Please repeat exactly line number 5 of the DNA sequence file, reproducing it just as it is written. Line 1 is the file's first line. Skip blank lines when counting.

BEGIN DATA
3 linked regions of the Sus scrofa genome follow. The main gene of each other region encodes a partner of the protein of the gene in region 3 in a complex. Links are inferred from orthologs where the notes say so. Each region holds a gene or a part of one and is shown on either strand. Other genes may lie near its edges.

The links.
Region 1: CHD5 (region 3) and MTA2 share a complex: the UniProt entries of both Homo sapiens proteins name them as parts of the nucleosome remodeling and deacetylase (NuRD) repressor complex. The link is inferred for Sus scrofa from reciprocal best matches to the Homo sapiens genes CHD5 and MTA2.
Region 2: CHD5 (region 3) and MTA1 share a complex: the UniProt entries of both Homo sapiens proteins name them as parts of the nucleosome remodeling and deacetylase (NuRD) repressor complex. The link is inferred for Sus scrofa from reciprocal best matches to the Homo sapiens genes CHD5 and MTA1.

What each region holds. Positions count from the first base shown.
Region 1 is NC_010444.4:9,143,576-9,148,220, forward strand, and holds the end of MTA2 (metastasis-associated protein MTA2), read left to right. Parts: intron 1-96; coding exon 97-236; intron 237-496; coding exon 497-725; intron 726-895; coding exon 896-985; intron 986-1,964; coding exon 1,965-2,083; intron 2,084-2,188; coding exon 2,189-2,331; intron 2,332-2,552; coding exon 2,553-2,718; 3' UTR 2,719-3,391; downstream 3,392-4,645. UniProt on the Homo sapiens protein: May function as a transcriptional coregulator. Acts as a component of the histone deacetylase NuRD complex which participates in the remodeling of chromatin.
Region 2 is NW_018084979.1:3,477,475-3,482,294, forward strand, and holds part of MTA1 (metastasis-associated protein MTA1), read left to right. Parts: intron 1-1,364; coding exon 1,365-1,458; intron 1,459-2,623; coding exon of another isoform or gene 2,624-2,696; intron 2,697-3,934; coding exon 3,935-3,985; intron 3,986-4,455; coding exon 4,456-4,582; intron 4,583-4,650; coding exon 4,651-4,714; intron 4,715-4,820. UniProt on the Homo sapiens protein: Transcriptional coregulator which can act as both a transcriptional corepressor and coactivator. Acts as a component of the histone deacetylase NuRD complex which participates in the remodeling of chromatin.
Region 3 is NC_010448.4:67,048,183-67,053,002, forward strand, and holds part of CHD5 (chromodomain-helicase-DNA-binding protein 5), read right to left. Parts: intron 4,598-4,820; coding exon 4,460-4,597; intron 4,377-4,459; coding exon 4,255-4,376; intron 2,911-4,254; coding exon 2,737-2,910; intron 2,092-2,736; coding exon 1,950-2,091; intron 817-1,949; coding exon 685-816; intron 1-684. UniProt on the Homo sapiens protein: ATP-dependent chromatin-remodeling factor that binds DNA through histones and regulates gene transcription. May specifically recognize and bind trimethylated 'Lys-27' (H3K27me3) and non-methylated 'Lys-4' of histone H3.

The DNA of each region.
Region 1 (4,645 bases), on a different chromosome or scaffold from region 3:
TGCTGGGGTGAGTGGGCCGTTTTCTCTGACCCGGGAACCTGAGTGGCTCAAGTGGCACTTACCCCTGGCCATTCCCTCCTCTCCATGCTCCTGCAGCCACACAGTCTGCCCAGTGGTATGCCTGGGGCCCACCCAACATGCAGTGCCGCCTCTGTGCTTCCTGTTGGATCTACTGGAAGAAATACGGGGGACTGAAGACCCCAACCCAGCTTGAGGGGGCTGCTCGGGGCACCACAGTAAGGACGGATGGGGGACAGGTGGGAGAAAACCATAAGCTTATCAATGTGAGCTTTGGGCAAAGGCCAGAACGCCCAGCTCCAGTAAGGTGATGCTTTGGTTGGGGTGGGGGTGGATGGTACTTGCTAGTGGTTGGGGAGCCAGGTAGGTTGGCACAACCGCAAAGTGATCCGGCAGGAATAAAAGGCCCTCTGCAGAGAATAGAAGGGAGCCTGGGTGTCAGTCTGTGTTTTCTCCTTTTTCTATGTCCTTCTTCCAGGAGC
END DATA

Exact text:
What each region holds. Positions count from the first base shown.